In addition to the reasons listed above, i have the following suggestions as for why long term bond prices have remained so high (and yields/interest rates correspondingly low):

  • it is a bubble, and people are getting sick and tired of losing money by betting against it, so they are finally joining the party: “if it’s not going to go down, let’s go up along” (a number of investors in recent years have lost money by betting that interest rates could only go up and bond prices down);
  • it is a bubble, and people are protecting themselves. US Treasuries are the safest haven around. They don’t pay much, but al least they won’t default. To get better returns in today’s frothy markets, you need to take incredible risks, and more and more people are aware of it, and deciding to give it up for safety. As a fond manager, it’s really hard to take decisions that will make it certain that you fund’s return will be lower than the others (who are investing in bubbly assets), because that’s how you are assessed. So the fact that many of them are deciding to do it nevertheless would speak volumes about the perceived riskiness of other investments. Simply put, the risk to lose a lot of money is becoming bigger than the risk of being a few points behind the others by “not joining the fun”.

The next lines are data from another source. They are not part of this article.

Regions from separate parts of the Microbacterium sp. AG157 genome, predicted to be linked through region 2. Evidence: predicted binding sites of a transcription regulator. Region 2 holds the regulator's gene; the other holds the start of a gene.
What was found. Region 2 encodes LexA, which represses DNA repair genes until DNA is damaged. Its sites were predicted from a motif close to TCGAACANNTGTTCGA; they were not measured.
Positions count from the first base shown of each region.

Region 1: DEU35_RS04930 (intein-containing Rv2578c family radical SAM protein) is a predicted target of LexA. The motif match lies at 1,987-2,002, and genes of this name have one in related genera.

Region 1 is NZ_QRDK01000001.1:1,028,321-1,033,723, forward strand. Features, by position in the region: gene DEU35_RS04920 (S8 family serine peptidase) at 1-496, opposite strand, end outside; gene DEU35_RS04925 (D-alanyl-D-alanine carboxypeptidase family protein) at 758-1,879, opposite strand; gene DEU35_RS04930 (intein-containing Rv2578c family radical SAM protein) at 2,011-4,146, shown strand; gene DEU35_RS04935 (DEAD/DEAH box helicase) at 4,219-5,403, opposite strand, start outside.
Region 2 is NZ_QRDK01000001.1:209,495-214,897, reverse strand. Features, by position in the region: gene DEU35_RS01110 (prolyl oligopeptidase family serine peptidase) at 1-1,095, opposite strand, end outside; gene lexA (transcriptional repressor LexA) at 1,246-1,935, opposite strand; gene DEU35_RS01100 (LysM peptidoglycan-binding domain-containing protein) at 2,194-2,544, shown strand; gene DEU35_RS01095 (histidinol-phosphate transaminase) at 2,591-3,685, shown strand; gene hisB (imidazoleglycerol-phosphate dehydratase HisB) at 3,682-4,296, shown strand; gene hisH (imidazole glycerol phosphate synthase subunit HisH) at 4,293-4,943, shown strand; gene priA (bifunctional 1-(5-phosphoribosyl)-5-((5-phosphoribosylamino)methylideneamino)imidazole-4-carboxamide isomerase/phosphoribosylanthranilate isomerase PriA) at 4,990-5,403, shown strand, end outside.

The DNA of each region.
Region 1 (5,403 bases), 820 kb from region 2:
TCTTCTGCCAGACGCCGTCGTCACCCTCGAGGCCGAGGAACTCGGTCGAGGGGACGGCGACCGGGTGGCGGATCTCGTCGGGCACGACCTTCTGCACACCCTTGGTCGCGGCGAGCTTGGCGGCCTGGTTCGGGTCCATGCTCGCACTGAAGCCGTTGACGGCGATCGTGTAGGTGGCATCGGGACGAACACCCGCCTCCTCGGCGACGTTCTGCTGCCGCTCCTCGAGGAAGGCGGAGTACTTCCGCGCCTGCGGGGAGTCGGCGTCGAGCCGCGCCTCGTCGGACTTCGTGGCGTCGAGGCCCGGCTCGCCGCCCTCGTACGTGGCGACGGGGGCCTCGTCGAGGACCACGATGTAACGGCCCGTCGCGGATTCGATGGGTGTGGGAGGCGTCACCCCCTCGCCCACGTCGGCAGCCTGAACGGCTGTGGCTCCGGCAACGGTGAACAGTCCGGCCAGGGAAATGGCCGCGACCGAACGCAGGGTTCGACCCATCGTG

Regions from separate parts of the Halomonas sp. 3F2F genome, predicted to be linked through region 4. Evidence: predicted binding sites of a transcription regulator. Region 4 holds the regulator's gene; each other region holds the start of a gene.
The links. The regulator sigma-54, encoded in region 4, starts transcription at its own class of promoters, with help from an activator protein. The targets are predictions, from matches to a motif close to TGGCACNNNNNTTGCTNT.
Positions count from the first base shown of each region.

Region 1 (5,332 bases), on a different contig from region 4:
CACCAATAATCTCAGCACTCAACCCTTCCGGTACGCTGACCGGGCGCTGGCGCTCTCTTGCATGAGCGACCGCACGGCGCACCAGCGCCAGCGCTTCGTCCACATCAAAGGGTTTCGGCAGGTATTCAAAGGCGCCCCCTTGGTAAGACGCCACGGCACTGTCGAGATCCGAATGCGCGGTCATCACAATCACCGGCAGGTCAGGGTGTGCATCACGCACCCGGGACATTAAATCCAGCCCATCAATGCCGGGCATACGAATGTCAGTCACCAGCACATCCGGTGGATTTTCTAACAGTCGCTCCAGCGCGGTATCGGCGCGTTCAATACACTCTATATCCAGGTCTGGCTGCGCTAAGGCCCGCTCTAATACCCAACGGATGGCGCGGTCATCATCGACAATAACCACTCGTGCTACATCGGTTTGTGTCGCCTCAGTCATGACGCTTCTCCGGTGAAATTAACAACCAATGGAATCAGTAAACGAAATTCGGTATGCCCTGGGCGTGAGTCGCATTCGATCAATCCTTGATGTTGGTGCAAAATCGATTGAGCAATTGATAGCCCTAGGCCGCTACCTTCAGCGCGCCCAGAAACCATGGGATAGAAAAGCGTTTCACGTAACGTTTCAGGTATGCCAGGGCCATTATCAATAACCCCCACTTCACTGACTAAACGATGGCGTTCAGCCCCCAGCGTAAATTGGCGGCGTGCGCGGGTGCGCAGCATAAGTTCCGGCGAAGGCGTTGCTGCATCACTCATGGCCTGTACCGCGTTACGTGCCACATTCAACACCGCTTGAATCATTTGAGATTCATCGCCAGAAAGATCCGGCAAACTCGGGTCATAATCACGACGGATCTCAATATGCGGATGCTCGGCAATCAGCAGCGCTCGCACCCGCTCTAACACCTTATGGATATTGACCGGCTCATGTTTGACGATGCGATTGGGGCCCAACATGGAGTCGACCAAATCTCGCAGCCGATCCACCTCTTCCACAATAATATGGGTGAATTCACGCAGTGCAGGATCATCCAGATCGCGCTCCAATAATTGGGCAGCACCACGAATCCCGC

From the Bloomberg article
Without individual investors, who have never been a force in the Treasury market, reporters lack the anecdotal ammo to elevate the conundrum to bubble status. (“Soccer Mom Bets Life Savings on Bonds Before Employment Report.”)